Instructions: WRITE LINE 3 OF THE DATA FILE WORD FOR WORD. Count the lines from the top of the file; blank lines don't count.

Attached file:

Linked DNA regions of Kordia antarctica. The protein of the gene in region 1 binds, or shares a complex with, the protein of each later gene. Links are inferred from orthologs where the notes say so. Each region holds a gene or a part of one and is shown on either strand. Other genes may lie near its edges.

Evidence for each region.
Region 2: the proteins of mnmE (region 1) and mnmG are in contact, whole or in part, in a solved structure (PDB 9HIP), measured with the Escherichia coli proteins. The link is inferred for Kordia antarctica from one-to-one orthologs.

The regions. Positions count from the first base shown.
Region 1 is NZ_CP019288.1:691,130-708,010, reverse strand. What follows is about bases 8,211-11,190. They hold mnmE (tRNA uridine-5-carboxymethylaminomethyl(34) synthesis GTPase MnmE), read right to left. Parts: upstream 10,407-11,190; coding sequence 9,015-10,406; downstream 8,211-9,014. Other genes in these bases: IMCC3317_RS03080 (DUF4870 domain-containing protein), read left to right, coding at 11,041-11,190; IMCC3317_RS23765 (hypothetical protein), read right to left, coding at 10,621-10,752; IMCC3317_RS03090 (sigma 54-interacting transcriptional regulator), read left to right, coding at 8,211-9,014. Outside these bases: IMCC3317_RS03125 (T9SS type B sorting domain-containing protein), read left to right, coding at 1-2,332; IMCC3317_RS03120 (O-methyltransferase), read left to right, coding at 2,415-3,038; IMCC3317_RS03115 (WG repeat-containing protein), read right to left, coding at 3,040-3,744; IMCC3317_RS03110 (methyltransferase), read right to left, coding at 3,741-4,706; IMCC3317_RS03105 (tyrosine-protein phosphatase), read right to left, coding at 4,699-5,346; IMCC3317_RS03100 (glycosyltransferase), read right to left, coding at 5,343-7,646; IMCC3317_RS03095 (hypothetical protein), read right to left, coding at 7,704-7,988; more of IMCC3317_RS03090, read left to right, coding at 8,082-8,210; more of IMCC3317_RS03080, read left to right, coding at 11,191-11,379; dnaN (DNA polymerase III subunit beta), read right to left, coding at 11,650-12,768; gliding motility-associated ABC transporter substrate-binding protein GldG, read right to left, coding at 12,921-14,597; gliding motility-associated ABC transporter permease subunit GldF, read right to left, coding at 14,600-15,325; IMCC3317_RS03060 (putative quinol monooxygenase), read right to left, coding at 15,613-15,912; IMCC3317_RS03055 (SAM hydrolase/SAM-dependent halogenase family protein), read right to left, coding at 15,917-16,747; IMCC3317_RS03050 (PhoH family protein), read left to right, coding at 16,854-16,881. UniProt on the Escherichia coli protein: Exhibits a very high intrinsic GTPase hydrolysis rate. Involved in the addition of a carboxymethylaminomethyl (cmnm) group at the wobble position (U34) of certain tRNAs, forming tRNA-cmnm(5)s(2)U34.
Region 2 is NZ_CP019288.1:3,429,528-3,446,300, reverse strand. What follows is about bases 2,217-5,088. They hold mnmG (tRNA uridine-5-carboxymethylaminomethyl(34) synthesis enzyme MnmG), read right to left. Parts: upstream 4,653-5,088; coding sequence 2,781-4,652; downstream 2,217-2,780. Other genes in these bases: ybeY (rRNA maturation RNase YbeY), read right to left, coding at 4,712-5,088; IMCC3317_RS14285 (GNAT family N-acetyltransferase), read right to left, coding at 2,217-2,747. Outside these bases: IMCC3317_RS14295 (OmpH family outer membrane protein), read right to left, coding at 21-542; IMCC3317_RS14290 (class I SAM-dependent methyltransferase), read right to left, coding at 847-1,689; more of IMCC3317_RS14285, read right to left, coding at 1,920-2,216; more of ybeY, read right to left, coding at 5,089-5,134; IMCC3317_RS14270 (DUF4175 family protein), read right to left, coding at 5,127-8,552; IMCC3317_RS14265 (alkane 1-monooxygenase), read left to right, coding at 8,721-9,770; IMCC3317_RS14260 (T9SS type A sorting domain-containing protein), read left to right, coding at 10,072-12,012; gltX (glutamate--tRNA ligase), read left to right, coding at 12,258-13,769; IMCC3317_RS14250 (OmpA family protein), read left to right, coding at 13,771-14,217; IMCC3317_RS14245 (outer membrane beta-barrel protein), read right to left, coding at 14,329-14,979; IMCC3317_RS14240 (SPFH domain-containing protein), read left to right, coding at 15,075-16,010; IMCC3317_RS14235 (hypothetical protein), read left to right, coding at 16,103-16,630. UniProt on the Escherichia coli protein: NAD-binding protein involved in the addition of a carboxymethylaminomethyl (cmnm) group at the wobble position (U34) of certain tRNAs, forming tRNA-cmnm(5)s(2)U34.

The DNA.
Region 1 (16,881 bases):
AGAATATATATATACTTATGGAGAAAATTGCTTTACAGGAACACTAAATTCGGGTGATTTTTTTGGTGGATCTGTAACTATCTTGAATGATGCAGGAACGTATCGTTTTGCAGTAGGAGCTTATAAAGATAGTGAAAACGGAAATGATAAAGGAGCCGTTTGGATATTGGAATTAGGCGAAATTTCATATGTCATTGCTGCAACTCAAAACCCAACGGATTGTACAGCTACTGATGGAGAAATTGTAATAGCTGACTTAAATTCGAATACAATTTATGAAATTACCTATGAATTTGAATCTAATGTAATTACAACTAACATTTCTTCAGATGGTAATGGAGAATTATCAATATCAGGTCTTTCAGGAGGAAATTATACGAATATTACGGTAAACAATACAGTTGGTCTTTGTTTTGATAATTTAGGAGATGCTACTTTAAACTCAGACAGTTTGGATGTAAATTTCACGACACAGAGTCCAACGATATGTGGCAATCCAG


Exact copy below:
Region 2: the proteins of mnmE (region 1) and mnmG are in contact, whole or in part, in a solved structure (PDB 9HIP), measured with the Escherichia coli proteins. The link is inferred for Kordia antarctica from one-to-one orthologs.